SMI alleged ten causes of action, claiming that the defendants “had stolen both technical and business trade secrets related to VaultWorks,” a software program that helps banks manage their cash inventories. Spear Marketing, Inc. v. Bancorpsouth Bank, No. 14-10753 (June 30, 2015). A series of unfortunate events for SMI ensued:
1. Defendants removed on the grounds of complete preemption under the copyright laws. Acknowledging a lack of Fifth Circuit precedent on the specific issues in this case, as well as a split among other circuits, the Court found that “the technical trade secrets found within VaultWorks fall within the subject matter of copyright,” and that SMI’s Texas Theft Liability Act claim — and to the extent it involved intangible assets, its conversion claim – – were preempted.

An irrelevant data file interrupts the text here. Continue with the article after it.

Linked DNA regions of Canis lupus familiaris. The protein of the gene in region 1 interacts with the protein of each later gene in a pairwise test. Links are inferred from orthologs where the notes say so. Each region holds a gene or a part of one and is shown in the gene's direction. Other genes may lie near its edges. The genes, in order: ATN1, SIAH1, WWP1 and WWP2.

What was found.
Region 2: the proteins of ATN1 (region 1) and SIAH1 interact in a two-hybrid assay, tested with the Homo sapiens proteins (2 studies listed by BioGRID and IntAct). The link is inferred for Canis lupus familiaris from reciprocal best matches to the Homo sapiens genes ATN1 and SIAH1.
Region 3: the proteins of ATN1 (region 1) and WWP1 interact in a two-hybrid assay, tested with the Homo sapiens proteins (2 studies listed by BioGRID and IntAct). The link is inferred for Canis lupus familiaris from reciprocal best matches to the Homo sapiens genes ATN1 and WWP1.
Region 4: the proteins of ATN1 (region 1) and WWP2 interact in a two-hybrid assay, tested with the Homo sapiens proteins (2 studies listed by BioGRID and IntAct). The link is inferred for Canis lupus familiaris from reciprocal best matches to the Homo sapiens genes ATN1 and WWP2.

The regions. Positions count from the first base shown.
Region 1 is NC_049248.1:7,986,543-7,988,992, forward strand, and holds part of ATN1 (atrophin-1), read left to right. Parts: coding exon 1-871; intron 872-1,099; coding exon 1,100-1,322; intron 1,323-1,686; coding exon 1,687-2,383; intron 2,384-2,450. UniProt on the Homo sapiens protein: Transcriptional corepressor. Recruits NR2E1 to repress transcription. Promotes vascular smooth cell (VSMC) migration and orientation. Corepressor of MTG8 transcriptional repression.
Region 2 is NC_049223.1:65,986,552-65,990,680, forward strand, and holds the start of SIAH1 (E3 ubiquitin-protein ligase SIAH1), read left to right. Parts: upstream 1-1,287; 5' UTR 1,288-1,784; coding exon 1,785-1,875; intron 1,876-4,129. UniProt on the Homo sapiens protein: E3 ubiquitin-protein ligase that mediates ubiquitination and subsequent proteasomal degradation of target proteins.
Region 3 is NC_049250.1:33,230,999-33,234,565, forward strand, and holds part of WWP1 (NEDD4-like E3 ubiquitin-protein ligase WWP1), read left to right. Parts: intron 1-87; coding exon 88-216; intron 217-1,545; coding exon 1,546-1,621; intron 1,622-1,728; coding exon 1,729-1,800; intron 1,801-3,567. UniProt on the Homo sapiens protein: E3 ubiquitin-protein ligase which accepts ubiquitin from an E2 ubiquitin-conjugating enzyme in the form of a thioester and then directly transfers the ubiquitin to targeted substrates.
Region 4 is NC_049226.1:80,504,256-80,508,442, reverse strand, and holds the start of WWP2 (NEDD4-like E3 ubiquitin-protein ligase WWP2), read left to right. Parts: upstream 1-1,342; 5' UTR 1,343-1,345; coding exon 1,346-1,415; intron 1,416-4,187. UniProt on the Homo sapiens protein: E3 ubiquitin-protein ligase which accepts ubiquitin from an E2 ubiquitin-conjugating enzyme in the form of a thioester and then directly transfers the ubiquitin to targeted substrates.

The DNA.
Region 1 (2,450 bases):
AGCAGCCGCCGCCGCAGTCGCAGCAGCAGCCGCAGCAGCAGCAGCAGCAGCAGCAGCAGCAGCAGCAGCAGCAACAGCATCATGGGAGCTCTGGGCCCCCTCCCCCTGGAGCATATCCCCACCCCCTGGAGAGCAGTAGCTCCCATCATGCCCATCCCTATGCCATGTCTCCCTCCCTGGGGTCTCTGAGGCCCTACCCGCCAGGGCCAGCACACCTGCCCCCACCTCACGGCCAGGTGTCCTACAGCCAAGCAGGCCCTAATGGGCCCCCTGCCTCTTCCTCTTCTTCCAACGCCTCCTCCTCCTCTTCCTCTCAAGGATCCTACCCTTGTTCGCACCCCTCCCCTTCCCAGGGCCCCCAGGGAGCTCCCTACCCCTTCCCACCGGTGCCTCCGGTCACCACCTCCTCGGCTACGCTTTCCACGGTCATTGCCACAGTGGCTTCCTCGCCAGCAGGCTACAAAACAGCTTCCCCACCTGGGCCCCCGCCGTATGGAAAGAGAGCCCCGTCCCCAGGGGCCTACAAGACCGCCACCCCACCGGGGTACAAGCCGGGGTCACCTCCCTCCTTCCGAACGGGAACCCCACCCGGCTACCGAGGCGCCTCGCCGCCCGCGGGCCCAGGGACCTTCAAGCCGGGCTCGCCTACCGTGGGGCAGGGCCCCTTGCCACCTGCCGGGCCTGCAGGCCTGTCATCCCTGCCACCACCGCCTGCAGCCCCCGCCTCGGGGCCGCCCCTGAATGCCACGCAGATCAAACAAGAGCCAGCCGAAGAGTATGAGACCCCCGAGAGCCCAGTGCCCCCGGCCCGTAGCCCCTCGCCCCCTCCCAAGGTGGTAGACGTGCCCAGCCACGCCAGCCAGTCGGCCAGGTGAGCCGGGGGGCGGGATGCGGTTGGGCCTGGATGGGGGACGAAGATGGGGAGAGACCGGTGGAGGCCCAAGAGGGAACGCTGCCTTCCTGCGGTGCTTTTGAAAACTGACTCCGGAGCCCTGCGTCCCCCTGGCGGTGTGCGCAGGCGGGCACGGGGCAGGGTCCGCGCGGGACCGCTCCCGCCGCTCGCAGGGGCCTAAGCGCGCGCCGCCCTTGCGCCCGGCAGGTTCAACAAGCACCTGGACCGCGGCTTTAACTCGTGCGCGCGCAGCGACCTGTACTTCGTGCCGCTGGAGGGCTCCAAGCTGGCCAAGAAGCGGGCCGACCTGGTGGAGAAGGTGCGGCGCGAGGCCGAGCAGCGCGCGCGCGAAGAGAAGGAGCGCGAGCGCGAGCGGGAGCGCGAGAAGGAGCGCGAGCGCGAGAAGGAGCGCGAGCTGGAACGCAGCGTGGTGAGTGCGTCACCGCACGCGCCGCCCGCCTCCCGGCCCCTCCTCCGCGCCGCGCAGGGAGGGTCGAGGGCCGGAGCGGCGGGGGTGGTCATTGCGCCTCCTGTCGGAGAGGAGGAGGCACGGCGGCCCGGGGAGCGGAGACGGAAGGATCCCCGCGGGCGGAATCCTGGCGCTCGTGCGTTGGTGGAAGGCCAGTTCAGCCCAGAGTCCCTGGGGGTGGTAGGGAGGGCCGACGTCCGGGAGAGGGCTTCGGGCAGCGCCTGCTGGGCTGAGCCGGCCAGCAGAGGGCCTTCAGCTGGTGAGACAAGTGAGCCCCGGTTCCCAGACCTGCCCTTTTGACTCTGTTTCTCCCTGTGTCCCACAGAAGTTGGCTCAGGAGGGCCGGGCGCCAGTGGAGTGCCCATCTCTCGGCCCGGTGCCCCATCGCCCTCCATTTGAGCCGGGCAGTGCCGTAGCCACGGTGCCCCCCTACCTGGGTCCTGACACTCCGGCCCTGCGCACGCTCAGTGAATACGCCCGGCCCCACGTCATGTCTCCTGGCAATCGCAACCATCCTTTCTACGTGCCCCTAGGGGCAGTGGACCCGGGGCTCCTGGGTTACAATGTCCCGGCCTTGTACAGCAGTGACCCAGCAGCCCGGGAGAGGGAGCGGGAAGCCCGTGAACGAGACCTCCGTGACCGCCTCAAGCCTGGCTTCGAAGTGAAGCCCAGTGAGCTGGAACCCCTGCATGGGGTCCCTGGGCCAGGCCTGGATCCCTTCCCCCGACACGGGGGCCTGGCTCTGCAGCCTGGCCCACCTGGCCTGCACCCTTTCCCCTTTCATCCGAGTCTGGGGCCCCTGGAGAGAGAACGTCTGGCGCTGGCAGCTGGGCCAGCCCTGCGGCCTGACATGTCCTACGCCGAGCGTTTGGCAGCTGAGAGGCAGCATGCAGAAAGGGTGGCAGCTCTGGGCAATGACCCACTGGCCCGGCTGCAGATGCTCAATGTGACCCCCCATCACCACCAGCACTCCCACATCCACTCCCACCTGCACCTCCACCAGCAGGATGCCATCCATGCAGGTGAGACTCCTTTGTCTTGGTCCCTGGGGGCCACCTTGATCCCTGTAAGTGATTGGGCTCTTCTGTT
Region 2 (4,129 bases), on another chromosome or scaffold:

2. SMI’s post-removal amendment to drop the key language for preemption failed because “jurisdictional facts are determined at the time of removal, and consequently post-removal events do not affect that properly established jurisdiction.” The Court concluded that “SMI has conflated the question whether the initial removal was proper . . . with the question whether the district court should, in its discretion, remand the case when the federal claims disappear as the case progresses.”
3. The remaining claims — trade secret misappropriation, in particular — failed for a lack of proof that the defendants actually used the information in question.